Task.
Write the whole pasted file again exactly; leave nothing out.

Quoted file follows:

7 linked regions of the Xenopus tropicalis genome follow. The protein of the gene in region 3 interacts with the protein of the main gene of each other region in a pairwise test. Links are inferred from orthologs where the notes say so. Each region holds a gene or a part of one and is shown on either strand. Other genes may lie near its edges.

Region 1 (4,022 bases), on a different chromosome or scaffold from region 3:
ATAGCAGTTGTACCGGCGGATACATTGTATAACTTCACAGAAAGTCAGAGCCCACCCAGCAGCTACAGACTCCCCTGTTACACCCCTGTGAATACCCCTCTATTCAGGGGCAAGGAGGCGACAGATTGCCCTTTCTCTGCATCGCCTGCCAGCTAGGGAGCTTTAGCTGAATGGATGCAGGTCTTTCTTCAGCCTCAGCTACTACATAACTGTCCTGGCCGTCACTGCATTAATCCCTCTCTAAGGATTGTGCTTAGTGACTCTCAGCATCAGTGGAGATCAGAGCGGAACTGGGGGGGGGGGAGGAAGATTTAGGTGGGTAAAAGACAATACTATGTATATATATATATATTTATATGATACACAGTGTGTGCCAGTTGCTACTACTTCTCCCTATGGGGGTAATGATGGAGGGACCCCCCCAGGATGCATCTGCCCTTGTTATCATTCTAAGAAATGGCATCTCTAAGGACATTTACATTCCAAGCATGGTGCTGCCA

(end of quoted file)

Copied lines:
7 linked regions of the Xenopus tropicalis genome follow. The protein of the gene in region 3 interacts with the protein of the main gene of each other region in a pairwise test. Links are inferred from orthologs where the notes say so. Each region holds a gene or a part of one and is shown on either strand. Other genes may lie near its edges.

Region 1 (4,022 bases), on a different chromosome or scaffold from region 3:
ATAGCAGTTGTACCGGCGGATACATTGTATAACTTCACAGAAAGTCAGAGCCCACCCAGCAGCTACAGACTCCCCTGTTACACCCCTGTGAATACCCCTCTATTCAGGGGCAAGGAGGCGACAGATTGCCCTTTCTCTGCATCGCCTGCCAGCTAGGGAGCTTTAGCTGAATGGATGCAGGTCTTTCTTCAGCCTCAGCTACTACATAACTGTCCTGGCCGTCACTGCATTAATCCCTCTCTAAGGATTGTGCTTAGTGACTCTCAGCATCAGTGGAGATCAGAGCGGAACTGGGGGGGGGGGAGGAAGATTTAGGTGGGTAAAAGACAATACTATGTATATATATATATATTTATATGATACACAGTGTGTGCCAGTTGCTACTACTTCTCCCTATGGGGGTAATGATGGAGGGACCCCCCCAGGATGCATCTGCCCTTGTTATCATTCTAAGAAATGGCATCTCTAAGGACATTTACATTCCAAGCATGGTGCTGCCA